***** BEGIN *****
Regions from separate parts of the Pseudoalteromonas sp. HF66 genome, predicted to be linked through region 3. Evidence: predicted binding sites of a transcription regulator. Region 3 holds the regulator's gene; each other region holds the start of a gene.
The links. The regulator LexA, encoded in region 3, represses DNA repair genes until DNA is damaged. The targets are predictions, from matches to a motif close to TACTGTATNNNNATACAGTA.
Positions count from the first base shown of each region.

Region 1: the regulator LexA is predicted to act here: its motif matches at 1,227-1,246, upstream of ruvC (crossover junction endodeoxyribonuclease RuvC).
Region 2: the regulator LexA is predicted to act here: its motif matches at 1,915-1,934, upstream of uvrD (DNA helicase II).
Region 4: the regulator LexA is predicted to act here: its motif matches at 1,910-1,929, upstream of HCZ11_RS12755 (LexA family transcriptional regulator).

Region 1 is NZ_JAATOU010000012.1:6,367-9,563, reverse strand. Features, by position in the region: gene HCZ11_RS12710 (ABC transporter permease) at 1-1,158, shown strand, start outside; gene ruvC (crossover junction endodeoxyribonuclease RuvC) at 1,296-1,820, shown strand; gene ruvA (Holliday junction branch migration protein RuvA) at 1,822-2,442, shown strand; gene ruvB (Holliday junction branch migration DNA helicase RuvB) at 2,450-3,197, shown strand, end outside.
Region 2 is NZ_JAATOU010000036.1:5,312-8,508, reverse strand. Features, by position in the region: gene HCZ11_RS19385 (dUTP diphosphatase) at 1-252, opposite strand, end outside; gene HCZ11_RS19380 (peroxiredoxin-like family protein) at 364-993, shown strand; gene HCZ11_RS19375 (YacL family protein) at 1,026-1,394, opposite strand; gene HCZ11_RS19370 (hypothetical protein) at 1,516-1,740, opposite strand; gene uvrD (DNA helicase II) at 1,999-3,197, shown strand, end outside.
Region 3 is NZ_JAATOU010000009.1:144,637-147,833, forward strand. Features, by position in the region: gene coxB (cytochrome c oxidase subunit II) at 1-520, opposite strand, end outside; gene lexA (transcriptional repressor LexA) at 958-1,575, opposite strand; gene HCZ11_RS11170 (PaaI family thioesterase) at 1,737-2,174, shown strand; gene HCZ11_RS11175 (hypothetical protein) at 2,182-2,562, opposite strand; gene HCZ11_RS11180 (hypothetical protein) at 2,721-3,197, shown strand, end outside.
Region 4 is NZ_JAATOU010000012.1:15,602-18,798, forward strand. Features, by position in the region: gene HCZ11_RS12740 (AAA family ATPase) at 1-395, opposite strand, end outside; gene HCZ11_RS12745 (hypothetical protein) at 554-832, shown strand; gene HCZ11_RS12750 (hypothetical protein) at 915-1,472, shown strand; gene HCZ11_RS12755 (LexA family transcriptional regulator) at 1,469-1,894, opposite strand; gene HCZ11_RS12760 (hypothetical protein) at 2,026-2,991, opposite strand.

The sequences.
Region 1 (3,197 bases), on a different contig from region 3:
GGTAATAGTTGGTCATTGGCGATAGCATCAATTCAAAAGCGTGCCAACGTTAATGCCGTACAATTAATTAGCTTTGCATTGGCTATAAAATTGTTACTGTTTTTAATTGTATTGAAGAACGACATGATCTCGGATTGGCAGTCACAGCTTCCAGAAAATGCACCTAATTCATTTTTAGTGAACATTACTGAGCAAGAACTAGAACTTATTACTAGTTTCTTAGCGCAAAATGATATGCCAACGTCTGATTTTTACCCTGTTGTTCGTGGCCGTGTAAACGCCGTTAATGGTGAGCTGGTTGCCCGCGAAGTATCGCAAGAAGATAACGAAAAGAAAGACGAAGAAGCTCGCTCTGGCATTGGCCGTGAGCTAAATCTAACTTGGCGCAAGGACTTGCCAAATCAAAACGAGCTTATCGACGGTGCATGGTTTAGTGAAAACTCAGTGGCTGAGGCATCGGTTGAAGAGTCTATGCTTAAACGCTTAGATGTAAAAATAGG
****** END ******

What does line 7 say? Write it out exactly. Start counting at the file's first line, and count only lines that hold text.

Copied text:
Region 1 is NZ_JAATOU010000012.1:6,367-9,563, reverse strand. Features, by position in the region: gene HCZ11_RS12710 (ABC transporter permease) at 1-1,158, shown strand, start outside; gene ruvC (crossover junction endodeoxyribonuclease RuvC) at 1,296-1,820, shown strand; gene ruvA (Holliday junction branch migration protein RuvA) at 1,822-2,442, shown strand; gene ruvB (Holliday junction branch migration DNA helicase RuvB) at 2,450-3,197, shown strand, end outside.